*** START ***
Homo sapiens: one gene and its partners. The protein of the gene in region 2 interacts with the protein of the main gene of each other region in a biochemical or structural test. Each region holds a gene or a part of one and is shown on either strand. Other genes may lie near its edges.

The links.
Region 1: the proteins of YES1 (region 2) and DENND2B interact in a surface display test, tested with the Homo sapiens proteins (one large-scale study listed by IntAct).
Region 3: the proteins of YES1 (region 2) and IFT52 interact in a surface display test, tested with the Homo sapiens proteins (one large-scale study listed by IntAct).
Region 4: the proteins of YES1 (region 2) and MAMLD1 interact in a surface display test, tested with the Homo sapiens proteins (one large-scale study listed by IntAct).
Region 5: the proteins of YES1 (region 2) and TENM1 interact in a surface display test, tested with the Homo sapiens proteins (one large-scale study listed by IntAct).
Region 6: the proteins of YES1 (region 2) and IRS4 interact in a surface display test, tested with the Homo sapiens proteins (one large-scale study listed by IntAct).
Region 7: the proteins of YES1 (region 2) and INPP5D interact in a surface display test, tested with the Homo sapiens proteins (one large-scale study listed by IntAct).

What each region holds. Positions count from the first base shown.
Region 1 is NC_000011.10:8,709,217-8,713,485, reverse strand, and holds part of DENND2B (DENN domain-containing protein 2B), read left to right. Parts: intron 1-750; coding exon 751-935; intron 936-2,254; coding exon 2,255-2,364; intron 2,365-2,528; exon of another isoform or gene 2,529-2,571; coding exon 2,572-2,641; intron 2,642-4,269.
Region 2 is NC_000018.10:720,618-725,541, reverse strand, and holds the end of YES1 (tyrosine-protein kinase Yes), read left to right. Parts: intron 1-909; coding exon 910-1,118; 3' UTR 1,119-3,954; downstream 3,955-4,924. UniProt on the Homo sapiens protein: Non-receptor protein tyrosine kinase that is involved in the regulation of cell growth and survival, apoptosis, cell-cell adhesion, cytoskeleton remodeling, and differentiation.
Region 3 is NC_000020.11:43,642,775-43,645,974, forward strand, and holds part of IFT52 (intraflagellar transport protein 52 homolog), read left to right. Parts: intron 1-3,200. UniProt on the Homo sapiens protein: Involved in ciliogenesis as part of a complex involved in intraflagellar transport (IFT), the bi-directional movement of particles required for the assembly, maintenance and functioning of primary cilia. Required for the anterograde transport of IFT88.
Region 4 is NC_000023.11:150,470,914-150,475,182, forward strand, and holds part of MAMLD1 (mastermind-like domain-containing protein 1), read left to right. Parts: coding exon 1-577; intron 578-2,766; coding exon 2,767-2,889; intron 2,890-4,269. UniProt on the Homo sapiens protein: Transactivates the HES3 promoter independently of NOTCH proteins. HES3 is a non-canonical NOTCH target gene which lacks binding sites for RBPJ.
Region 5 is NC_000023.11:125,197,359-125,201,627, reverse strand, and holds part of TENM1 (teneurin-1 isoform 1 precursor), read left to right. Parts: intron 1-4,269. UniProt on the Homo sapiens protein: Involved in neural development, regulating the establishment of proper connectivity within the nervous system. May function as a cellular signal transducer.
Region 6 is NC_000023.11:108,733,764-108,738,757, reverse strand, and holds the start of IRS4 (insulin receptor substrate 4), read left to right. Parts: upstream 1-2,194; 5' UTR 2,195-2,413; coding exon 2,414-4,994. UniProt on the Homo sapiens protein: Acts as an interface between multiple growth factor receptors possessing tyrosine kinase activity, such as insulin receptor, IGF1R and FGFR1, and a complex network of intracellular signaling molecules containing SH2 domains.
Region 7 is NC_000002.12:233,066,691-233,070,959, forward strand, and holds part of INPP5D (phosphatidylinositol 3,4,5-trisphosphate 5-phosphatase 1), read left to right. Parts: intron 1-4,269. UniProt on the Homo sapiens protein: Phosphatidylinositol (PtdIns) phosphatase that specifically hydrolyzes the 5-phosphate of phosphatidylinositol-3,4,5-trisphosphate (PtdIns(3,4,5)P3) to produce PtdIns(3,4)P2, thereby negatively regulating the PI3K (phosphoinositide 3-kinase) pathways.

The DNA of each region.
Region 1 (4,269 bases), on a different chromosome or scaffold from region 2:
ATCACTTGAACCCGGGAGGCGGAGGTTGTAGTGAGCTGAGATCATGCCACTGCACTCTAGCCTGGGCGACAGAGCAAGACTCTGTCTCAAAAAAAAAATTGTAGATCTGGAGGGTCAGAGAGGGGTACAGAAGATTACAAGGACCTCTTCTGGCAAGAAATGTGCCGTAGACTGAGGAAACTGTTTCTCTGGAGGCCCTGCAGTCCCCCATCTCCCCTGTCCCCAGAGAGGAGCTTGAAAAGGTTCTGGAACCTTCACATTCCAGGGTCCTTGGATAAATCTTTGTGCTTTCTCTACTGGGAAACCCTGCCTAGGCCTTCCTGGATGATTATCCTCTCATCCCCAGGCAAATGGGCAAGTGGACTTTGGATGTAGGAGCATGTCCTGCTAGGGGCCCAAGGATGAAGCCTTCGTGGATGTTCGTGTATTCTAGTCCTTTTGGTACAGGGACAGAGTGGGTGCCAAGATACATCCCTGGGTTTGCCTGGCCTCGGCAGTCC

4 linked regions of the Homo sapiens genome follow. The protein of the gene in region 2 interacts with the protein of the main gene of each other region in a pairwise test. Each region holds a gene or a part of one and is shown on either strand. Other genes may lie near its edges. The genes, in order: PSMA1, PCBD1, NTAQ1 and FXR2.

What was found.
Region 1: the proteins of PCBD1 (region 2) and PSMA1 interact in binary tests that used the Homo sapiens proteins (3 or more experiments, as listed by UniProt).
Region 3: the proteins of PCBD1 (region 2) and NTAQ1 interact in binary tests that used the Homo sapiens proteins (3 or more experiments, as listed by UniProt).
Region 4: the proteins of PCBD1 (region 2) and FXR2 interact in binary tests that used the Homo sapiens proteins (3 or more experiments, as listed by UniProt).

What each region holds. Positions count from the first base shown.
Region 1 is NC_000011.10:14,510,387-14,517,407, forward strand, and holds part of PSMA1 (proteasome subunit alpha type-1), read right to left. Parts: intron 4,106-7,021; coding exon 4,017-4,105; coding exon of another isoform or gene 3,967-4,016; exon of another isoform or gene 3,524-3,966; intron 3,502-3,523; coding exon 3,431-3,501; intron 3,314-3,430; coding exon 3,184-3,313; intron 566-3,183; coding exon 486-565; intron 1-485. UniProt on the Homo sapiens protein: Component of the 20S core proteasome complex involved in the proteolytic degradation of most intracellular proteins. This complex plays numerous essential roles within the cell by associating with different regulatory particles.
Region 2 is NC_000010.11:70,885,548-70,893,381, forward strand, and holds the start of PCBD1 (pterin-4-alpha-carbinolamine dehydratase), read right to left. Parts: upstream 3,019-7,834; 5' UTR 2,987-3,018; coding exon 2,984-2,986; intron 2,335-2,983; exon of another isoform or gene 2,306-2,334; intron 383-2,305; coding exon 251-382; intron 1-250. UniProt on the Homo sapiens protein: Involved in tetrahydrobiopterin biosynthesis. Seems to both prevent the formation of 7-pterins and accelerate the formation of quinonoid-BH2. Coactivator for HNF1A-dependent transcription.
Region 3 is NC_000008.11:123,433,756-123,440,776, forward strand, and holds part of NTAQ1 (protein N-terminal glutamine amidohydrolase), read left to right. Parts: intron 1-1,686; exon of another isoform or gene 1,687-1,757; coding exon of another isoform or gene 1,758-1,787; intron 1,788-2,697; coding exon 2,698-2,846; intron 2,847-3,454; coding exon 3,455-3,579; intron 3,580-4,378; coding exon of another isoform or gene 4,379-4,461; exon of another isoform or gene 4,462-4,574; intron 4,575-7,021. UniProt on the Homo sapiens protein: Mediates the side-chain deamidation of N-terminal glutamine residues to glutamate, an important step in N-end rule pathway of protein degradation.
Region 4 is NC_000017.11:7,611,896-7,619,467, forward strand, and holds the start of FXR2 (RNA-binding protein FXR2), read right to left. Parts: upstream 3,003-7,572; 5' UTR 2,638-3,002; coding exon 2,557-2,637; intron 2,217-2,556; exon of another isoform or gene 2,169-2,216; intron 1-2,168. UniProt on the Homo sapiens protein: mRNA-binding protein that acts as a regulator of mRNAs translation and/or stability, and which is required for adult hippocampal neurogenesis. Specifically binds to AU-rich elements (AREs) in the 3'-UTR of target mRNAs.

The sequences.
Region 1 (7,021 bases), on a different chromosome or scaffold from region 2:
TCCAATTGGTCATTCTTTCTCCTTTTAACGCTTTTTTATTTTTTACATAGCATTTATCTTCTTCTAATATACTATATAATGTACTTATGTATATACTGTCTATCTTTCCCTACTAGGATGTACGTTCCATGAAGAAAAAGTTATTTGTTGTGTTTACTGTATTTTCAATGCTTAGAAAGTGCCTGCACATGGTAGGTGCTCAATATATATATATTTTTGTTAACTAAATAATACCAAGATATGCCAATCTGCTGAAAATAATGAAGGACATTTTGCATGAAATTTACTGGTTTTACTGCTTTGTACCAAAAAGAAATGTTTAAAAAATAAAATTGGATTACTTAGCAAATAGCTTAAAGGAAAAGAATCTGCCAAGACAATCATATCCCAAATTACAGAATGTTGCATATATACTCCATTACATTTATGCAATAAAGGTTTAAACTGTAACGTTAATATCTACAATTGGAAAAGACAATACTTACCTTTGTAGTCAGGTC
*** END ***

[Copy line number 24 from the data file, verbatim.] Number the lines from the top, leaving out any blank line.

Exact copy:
Region 4: the proteins of PCBD1 (region 2) and FXR2 interact in binary tests that used the Homo sapiens proteins (3 or more experiments, as listed by UniProt).